Remember to look both ways before crossing the street and watch for traffic. Use sidewalks whenever possible. If there is no sidewalk available walk on the farthest edge of the roadway facing traffic.
DON'T RUN when crossing the street or going from house to house. Cross the road at the corner or at a cross walk.
Start your candy-filled night while it's still light outside and remember to bring a flash light.
Be aware of strangers and stay cautious.
Only visit houses that have the porch light turned on.
Never enter a stranger's home or vehicle.
Never cut across yards or through alleys when going from house to house.
Remove your mask or eye wear before crossing a street.
Cover one side of the street at a time.
Stay with an adult or with the leader of your group.
Stay away from open flames or candles, even if they're in a jack-o-lantern.
Don't pet any animal you don't know.
Wait until you get home to eat your treats and have an adult check them first.
If you feel scared or threatened go to the nearest restaurant or store and call an adult you trust.
For parents and adults:
Always accompany small children, and older children should stay in groups.
Consider make-up rather than masks, since masks can make it difficult to see oncoming traffic.
Wear light-colored clothing or add reflective tape to dark costumes to make them visible. Flame resistant costumes are the best ones.
Remind children to approach only familiar houses that are well lighted.
Talk with them about never entering a stranger’s house or vehicle.
Consider trick-or-treating with your children for their safety and because it’s fun way to spend an evening.
Trick-or-treaters should carry flashlights or “glow sticks.”
Costumes should be no longer than ankle-length to prevent tripping, entanglement or contact with flame.
Children should wear comfortable, well-fitting, sturdy shoes.
Wear flame-resistant costumes. Avoid paper costumes.
Avoid capes that could pose strangulation risks by getting caught on structures or protrusions your child may encounter.
Make sure props such as swords, scythes, pitchforks, spears, wands or knives are flexible (not rigid) with smooth or rounded tips to prevent eye or other injuries.
If driving children to trick-or-treat, make sure they exit the vehicle on the curbside and not the traffic side.
Instruct your children not to eat any candy until they bring it home and you examine it thoroughly. Inspect commercially wrapped candy for tampering (unusual appearance, discoloration, tiny pinholes or tears in wrappers). Discard anything suspicious. Throw out homemade treats.
Do not permit children to bicycle, roller-blade or skateboard while wearing a costume.
Secure identification (name, address, phone number) on or within a child’s costume. You may also consider writing this information on your child’s arm using a Sharpie-style pen.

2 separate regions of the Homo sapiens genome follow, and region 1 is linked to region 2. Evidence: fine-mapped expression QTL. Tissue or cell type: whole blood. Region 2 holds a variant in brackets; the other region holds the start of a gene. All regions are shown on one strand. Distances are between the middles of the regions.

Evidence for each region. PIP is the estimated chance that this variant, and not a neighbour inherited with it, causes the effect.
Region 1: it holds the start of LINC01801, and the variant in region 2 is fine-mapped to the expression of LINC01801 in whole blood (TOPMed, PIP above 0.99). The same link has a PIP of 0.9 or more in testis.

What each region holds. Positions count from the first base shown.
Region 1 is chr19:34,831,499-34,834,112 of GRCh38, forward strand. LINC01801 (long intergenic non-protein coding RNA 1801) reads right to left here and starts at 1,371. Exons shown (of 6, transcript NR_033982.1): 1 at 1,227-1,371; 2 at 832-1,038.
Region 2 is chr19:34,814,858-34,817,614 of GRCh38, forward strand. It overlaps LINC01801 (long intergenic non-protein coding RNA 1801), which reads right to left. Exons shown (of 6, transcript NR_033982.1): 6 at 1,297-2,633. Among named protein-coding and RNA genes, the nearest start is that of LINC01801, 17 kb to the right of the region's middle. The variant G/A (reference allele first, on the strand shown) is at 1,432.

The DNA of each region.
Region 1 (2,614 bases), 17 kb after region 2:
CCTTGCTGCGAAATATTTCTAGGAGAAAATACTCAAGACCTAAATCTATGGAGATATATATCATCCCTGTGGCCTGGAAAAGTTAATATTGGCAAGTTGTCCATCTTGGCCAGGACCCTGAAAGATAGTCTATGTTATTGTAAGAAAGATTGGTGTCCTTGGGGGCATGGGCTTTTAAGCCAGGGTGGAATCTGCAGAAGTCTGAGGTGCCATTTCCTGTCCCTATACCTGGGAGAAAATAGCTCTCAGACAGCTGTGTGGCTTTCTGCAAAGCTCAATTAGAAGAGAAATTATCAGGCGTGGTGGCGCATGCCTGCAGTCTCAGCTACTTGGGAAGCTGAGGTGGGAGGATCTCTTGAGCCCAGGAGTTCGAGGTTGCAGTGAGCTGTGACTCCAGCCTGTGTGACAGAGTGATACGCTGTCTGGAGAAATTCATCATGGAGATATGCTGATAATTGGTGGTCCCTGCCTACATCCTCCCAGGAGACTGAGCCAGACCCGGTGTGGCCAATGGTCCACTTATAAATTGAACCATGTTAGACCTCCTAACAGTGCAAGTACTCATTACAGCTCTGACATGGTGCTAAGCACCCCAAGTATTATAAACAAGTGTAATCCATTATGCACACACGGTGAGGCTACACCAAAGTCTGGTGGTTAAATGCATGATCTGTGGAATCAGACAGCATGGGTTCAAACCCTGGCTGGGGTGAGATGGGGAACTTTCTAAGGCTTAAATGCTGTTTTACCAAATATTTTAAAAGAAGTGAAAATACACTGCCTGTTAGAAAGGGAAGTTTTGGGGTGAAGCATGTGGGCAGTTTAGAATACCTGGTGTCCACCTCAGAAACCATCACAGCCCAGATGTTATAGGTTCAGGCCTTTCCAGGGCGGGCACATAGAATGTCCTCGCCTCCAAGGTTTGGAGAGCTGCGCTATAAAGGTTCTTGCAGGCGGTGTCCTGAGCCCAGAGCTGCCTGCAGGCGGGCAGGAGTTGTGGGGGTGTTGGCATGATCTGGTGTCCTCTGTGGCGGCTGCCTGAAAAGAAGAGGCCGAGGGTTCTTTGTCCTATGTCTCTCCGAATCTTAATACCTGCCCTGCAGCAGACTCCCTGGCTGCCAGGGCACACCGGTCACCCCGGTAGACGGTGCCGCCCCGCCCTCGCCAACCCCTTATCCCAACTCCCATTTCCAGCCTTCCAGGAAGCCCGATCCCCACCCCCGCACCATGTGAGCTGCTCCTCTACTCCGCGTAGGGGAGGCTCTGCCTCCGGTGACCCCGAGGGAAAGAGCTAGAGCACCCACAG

Teach children their home phone number and how to call 9-1-1 if they become lost or have an emergency. (9-1-1 service can be dialed free from any phone).
Turn on your porch light if you want trick-or-treaters! Don't forget to provide lighting outside as well.
Get rid of any tripping hazards in the walkway.
Remove slipping hazards like wet leaves from the steps and sidewalk.
Try to use battery powered lights in jack-o-lanters instead of candles. If you use a candle, set it out of the walk way to prevent accidental fires.
Keep dried leaves and cornstalks away from flames and heat sources.
Don't drape decorative fabric over a light bulb.
Make sure paper or cloth is kept away from burning candles.
Do not overload outlets or extension cords with lighting or special effects.
Avoid using luminaries (small candles inside decorative paper bags) as lighting.
Keep pets locked away or indoors to protect them from vehicles or incidents with trick-or-treaters.
Stay alert for pedestrian traffic. Children may not "stop, look and listen" before crossing the street.
SLOW DOWN and be patient. Give children time to cross the street.
Drive defensively. Don't assume a pedestrian will move in a predictable way.
Be extra cautious where vehicles are parked on the side of the road. Trick-or-treaters may run between the vehicles.
Enter and exit driveways and alleys carefully.
If you are wearing a costume, make sure it doesn't impair your vision.
If you attend a Halloween party that includes alcohol, have a sober driver for the trip home.
For pet owners:
Keep pets inside. They might feel threatened or frightened by the noises or costumed children.
Keep them away from frequently opened doors because they provide the perfect opportunity for escape.
Cat parents, keep them in a separate room. Dog parents, keep them on a leash. Be sure all pets are wearing collars with ID tags.
Don't take the pets with you trick-or-treating.
Cats, especially black cats, can be the target of pranks. Try to keep them indoors.
Candy can be harmful for pets and chocolate can be toxic. No candy for pets if you can help it.
Decorations can be a hazard. Flames in jack-o'-lanterns and candles could burn them.
Only put your pets in costume if you're SURE they enjoy it.
Don't forget to stay safe and have fun this Halloween!